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Court of Criminal Appeals of Texas.

Ex parte Samuel Ross McPHERSON, Applicant.

No. 73,453.

Decided: December 06, 2000

Before the court en banc. Samuel Ross McPherson, Richmond, pro se. Michael R. Little, Anahuac, Matthew Paul, State's Atty., Austin, for State.


Applicant was convicted of sexual assault, and punishment was assessed at twenty years confinement.   No appeal was taken from this conviction.   Applicant has now filed an application for a writ of habeas corpus in which he contends his trial counsel was ineffective for failing to file various pretrial motions.   We deny the requested relief.

This is Applicant's second application for writ of habeas corpus.   On January 8, 1992, this Court denied the previous application in which Applicant claimed his counsel was ineffective for failing to file notice of appeal.   We filed and set this cause to decide whether an initial application seeking an out-of-time appeal constitutes a “challenge to the conviction” under Article 11.07 § 4 of the Texas Code of Criminal Procedure.

Article 11.07 § 4(a) states:  “If a subsequent application for writ of habeas corpus is filed after final disposition of an initial application challenging the same conviction a court may not consider the merits of or grant relief based on the subsequent application unless [an exception applies].”  tex.Code Crim.Proc.Ann. Art. 11.07 § 4. Under an earlier interpretation of this section, the denial of Applicant's initial application would have constituted “a final disposition of an attack on a ‘conviction,’ ” because it was “an attack on a specific cause number in which all issues which were raised [were] dealt with on the merits.”  Ex Parte Rawlinson, 958 S.W.2d 198, 200 (Tex.Crim.App.1997).   In Ex parte Evans, however, we explicitly disavowed that language and defined the narrower term “challenge to the conviction.”  964 S.W.2d 643, 646 n. 4 (Tex.Crim.App.1998).  “Both the definition of conviction and this Court's case law regarding writ applications lead us to the conclusion that the procedural bar of § 4 is limited to instances in which the initial application raises claims regarding the validity of the prosecution or the judgment of guilt.”  Id. at 647;  see also Ex parte Whiteside, 12 S.W.3d 819, 821 (Tex.Crim.App.2000) (noting the Ex parte Evans definition of “challenge to the conviction.”).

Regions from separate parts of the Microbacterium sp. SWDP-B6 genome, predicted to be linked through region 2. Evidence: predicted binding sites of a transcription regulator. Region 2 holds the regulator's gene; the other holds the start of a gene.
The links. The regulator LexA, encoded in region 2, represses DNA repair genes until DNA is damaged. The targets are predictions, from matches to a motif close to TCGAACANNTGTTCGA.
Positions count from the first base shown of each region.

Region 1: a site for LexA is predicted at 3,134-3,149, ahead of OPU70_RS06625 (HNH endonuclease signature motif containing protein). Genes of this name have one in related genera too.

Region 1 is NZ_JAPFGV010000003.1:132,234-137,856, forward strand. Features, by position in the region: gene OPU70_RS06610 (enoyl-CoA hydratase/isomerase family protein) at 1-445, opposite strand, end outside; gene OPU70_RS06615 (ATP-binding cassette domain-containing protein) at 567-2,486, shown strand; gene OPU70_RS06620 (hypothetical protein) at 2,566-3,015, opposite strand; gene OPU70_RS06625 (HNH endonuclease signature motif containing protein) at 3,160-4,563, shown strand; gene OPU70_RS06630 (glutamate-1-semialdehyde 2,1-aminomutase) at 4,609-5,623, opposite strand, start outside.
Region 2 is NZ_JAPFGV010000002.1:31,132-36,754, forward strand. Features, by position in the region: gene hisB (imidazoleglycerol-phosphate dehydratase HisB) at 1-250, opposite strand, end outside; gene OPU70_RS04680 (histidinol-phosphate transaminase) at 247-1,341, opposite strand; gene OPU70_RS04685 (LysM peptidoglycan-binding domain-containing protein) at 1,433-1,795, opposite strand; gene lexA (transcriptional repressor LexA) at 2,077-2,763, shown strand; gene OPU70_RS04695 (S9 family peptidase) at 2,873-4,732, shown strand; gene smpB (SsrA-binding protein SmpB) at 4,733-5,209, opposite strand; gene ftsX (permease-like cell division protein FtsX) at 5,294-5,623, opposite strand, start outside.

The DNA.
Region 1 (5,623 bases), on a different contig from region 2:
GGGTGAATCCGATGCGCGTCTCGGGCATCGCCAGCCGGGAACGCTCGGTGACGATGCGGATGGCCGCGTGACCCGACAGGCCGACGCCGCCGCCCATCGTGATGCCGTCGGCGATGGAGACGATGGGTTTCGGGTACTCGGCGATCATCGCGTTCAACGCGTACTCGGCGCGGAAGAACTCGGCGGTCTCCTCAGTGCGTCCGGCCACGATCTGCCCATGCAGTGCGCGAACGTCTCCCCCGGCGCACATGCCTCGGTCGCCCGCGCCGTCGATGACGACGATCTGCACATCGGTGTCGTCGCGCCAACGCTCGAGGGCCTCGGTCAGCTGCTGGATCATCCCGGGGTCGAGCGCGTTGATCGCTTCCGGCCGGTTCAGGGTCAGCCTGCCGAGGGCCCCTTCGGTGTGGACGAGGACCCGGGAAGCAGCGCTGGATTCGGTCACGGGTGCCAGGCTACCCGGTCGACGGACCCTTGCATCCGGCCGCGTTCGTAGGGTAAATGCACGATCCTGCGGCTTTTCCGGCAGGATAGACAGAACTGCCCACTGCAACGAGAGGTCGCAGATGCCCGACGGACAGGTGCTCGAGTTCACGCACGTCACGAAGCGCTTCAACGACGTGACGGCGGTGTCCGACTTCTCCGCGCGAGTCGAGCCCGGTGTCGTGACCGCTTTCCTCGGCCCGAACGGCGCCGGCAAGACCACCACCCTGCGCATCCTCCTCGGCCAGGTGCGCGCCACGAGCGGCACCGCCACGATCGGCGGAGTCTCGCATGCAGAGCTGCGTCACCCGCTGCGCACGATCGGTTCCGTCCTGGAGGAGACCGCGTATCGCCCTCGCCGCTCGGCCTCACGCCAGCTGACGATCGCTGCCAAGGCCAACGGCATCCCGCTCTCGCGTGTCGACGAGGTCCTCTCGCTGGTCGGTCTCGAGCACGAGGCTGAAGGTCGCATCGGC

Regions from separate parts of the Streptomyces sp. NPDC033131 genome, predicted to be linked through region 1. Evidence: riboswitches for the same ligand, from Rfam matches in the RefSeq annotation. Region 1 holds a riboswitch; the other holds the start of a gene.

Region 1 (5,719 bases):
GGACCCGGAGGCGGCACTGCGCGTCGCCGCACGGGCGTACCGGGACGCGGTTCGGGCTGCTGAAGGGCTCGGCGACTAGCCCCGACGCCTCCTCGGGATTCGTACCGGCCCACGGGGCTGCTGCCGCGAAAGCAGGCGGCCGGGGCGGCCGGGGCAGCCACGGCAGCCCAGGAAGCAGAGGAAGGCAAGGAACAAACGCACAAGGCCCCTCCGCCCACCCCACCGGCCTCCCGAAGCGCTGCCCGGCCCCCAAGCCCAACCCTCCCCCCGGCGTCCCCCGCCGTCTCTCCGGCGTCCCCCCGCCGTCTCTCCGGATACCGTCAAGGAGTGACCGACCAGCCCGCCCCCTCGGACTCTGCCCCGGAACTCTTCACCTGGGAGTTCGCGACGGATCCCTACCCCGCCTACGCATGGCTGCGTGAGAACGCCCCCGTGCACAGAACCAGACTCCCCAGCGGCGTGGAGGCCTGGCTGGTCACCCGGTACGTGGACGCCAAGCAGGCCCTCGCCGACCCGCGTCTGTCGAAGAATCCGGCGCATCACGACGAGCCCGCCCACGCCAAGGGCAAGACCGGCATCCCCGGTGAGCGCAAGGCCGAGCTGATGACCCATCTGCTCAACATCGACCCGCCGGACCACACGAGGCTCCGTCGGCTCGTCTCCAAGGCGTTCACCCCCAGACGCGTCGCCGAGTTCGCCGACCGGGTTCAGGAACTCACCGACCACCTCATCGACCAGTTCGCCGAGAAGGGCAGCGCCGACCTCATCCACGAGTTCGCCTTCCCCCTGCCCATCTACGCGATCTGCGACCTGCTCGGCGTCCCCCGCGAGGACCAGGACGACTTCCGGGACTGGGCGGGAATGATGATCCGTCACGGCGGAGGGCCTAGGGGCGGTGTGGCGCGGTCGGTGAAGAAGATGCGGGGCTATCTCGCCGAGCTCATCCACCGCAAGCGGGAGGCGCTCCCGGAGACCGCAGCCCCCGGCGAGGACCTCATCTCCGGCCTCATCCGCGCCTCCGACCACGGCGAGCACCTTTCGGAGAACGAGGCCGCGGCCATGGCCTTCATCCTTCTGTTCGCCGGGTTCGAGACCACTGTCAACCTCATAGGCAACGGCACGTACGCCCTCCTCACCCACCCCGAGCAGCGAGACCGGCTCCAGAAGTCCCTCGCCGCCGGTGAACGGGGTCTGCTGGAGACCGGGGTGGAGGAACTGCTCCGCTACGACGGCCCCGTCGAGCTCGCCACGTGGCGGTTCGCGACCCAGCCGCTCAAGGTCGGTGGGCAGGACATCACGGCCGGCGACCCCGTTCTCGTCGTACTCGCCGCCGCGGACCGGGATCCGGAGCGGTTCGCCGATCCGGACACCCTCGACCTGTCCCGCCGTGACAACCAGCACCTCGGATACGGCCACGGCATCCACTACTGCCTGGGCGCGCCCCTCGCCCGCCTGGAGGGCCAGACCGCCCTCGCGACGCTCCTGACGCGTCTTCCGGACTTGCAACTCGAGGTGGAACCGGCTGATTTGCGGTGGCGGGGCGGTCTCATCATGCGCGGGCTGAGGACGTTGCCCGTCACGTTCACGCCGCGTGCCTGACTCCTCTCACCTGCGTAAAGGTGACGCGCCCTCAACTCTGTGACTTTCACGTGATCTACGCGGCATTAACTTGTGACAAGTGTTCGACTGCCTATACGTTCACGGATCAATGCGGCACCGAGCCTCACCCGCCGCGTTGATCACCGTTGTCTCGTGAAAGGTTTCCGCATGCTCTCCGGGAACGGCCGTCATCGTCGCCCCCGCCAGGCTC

In this case, Applicant's initial application seeking an out-of-time appeal did not directly seek to overturn the conviction.   His claim that counsel failed to preserve his right to appeal did not concern the validity of the prosecution or the judgment of guilt. Applicant might have challenged the validity of the prosecution or judgment of guilt in any out-of-time appeal granted him.   But the validity of the conviction itself was not called into question by the filing of the initial application, which sought only an opportunity to appeal in the court of appeals.

Because Applicant's initial application seeking an out-of-time appeal did not pertain to the validity of the prosecution or the judgment of guilt, it was not a challenge to the conviction invoking the procedural bar of Article 11.07 § 4. Therefore, we address the merits of Applicant's claims in this subsequent application.